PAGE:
Written for the U.S. Army Air Corps in the early days of World War II, Bombs Away gives readers insight into the training of individual members of a heavy- bomber (B-17 and B-24) crews and their molding into a functioning team. Throughout the book, Steinbeck emphasizes that, although the pilot may be the most visible person on the crew, each member had a vital job to perform.
Of course, the pilot, navigator and bombardier were all commissioned officers, the rest of the crew NCOs – an important distinction in any hierarchical organization. Those of higher rank were ostensibly treated better as prisoners of war, something the author never alludes to. That’s why there were no privates on a bomb crew.
Steinbeck mentions more than once that the Army Air Corps took “the cream of the crop” from among Army enlistees – following extensive testing; he emphasized that, although one could apply as a pilot, the determination of which job a man was to be trained for was decided by those tests.
I found the section on the training programs for various jobs – pilot, gunner, radio engineer, etc. – fascinating. I didn’t know that bombardiers alone were entrusted with the top-secret Norden bombsight – they took it from the safe in which it was stored when not in use and installed it into the plane, then removed it and returned it to the safe when a run was done. It is little details like that that make Bombs Away so interesting and revealing.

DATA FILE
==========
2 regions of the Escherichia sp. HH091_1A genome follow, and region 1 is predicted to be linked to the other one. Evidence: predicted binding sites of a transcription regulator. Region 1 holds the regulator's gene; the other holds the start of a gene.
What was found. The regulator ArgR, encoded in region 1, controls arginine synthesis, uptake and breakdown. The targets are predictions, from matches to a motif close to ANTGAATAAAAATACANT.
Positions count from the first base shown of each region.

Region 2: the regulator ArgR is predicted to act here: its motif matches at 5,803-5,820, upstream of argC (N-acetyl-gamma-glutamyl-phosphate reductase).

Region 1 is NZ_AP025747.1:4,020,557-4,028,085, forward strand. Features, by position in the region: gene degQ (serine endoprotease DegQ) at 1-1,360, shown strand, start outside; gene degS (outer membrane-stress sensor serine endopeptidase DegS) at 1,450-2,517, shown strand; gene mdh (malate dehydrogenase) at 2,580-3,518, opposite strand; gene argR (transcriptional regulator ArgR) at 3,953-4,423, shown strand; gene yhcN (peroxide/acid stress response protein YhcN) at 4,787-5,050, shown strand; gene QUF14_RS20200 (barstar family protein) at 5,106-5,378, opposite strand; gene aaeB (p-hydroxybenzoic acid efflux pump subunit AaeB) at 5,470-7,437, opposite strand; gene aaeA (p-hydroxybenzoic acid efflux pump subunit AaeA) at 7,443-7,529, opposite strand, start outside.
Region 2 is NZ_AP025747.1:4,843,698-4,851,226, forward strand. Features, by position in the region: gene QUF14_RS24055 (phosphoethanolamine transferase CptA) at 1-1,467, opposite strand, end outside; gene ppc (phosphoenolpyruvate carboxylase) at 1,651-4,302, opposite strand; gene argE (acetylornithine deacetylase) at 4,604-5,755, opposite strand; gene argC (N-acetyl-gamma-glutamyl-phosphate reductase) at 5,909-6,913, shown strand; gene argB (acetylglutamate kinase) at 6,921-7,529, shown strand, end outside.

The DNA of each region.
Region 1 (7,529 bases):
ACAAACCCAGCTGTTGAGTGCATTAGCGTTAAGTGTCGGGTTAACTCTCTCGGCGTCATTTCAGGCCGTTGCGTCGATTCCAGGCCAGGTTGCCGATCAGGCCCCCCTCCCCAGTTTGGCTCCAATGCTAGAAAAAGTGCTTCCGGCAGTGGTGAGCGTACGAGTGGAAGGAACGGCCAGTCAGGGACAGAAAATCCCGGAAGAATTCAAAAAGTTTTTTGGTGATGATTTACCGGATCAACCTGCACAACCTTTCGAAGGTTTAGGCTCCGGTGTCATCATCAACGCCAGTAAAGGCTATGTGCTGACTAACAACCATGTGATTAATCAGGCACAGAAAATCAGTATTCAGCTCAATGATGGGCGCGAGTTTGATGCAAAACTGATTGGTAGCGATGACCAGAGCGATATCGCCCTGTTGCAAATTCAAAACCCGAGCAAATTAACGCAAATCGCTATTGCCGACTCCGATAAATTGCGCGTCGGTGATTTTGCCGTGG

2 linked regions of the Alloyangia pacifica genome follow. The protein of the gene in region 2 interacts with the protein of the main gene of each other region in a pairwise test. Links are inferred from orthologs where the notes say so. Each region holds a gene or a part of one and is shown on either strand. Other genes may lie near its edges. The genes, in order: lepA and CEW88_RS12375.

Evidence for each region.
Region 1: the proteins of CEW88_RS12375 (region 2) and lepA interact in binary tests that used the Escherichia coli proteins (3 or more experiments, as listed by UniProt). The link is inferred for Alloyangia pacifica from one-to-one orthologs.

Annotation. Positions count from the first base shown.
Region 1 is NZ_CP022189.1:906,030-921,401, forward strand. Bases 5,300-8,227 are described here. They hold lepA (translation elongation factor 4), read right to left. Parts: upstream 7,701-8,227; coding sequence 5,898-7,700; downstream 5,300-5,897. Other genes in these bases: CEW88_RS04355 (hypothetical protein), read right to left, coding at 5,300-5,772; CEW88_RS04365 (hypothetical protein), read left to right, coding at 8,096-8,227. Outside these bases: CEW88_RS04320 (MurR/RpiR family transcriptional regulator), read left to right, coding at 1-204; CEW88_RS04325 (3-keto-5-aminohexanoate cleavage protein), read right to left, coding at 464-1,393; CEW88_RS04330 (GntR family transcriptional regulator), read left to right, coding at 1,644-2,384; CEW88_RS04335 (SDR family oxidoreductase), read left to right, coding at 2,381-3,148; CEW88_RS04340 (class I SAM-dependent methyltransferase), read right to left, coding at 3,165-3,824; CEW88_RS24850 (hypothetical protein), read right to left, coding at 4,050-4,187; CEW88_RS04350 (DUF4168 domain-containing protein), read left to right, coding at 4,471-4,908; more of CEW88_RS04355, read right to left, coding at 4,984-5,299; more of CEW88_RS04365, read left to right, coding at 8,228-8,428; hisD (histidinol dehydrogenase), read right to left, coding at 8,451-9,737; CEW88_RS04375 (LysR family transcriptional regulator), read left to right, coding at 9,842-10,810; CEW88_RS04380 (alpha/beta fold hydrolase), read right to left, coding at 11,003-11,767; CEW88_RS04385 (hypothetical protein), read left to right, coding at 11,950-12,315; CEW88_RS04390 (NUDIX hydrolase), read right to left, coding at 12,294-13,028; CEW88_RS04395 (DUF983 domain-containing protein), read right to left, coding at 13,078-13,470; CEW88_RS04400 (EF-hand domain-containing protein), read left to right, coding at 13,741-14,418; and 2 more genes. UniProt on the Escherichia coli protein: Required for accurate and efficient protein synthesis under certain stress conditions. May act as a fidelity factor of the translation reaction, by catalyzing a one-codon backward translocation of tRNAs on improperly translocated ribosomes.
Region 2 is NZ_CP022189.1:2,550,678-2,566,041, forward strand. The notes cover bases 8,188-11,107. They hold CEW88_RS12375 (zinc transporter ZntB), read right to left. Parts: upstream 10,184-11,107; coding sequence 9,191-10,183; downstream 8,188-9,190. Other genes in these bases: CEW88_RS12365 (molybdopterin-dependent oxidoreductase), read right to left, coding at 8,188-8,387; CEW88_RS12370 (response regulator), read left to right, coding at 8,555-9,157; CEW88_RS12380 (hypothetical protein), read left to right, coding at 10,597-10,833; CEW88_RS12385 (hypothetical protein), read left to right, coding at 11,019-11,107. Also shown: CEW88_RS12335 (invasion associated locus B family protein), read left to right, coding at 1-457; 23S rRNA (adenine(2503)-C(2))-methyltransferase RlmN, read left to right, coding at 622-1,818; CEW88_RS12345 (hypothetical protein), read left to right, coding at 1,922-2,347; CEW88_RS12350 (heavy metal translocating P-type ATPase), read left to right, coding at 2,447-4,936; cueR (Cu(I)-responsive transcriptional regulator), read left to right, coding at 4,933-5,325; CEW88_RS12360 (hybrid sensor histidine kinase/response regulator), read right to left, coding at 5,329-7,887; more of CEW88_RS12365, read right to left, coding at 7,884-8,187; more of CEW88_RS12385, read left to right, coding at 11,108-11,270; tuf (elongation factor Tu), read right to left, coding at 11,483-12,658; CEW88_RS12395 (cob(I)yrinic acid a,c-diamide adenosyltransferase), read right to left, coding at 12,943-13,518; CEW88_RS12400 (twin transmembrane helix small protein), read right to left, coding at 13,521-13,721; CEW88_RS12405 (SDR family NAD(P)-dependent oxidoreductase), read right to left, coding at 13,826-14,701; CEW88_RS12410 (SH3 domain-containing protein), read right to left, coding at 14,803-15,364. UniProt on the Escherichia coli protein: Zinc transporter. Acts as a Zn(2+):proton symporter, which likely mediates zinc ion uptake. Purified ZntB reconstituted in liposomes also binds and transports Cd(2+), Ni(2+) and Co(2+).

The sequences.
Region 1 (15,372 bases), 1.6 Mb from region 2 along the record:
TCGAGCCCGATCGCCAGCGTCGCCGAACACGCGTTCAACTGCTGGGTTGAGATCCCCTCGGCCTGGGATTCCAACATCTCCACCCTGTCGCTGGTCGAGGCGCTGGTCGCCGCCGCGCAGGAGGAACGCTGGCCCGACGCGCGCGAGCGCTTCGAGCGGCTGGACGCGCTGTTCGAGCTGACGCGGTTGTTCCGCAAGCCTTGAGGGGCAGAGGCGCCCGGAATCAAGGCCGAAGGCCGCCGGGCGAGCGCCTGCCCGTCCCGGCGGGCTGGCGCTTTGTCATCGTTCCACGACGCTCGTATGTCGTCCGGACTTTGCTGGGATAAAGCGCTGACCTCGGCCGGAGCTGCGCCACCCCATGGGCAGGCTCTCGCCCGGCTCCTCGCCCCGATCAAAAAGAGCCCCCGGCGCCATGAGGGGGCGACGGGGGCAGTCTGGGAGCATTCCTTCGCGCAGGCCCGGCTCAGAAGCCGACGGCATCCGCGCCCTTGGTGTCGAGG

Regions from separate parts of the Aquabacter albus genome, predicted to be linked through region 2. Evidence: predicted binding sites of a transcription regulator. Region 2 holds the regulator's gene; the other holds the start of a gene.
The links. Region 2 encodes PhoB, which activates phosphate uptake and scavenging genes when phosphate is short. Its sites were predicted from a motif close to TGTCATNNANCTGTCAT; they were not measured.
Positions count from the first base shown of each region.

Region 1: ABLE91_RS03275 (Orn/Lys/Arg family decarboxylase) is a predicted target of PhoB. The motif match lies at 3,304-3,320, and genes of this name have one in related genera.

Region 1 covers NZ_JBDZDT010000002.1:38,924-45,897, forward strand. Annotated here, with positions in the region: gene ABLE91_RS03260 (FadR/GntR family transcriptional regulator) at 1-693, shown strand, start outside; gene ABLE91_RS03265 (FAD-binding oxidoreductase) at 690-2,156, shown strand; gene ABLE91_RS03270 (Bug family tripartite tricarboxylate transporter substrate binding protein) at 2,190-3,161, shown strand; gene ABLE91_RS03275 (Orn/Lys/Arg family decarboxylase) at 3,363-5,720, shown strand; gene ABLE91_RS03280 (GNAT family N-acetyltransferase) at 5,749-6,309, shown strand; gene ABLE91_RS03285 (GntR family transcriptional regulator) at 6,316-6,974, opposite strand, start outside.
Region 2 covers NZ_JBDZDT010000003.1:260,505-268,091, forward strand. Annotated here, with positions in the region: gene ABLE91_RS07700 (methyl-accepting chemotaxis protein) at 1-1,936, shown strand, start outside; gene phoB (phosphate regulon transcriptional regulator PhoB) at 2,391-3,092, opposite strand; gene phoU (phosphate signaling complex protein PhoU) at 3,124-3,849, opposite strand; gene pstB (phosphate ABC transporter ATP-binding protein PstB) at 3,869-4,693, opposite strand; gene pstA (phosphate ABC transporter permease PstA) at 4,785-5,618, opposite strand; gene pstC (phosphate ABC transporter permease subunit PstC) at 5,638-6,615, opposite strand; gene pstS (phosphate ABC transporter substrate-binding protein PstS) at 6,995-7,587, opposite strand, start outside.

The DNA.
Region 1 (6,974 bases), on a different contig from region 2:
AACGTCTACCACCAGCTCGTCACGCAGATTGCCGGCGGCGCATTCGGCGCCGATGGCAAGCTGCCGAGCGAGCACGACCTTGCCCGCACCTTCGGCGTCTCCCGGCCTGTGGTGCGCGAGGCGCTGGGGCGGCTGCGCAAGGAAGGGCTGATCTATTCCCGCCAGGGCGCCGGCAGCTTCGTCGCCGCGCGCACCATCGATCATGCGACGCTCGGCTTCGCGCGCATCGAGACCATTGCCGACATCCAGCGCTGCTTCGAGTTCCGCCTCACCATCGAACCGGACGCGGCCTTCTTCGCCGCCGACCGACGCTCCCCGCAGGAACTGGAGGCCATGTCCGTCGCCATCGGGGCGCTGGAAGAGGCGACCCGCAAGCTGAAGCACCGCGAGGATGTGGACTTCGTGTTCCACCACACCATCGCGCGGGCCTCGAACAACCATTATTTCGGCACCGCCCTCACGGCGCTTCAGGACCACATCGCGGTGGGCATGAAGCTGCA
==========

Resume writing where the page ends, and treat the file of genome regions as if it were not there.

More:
Bombs Away is a quick read and invaluable for anyone who wants to understand the air war in Europe during World War II. But I had to constantly remind myself that this was very much a piece of propaganda and to be read as such.
I had, of course, heard the name Nellie Bly and had some vague recollection that she went on an around-the-world trip back in the late 19th Century. I had never heard the name Elizabeth Bisland. But Eighty Days filled in all the blanks.
Although “the race” is the focus of Eighty Days, the author also enlightens readers on the state of journalism, world travel, and women reporters in 1889. I read a review of the book in Columbia Journalism Review that called this “padding,” but I call it “context,” something I always appreciate in a work of history and find positive rather than negative.
I’m not sure anyone could have found more polar opposites than Bly and Bisland, even though they both female, came from modest backgrounds and were roughly the same age. The trip was Nellie’s idea and it took awhile for her editor at the New York World to OK it. And Miss Bisland didn’t get into the race until after Nellie was merrily on her way on an eastern route. The editor of the Cosmopolitan monthly magazine decided that he, too, would have a woman reporter travel round the world – and try to beat the fictional Phileas Fogg’s time of 80 days just as Miss Bly was – and strong-armed Miss Bisland into it in the opposite direction.
It was surprising to me that neither woman was telegraphing stories to their publications from “the road.” I guess they had enough to juggle what with toting bags – and later Miss Bly’s monkey – and trying to make it to the boat or train that would carry them to their next stopping-off point on time. Today such a race (short though hit would be) would be blogged about ad nauseum.
I thought Eighty Days was a wonderful book and that Matthew Goodman did a great job of putting readers into the shoes of the two main characters and take them back in time.
Posted in Biography, Book Reviews, Non-Fiction, Journalism
Tagged 19th Century, American Journalism, Joseph Pulitzer, rail travel, steamship travel, The Cosmopolitan Magazine, Victorian era, women journalists, world travel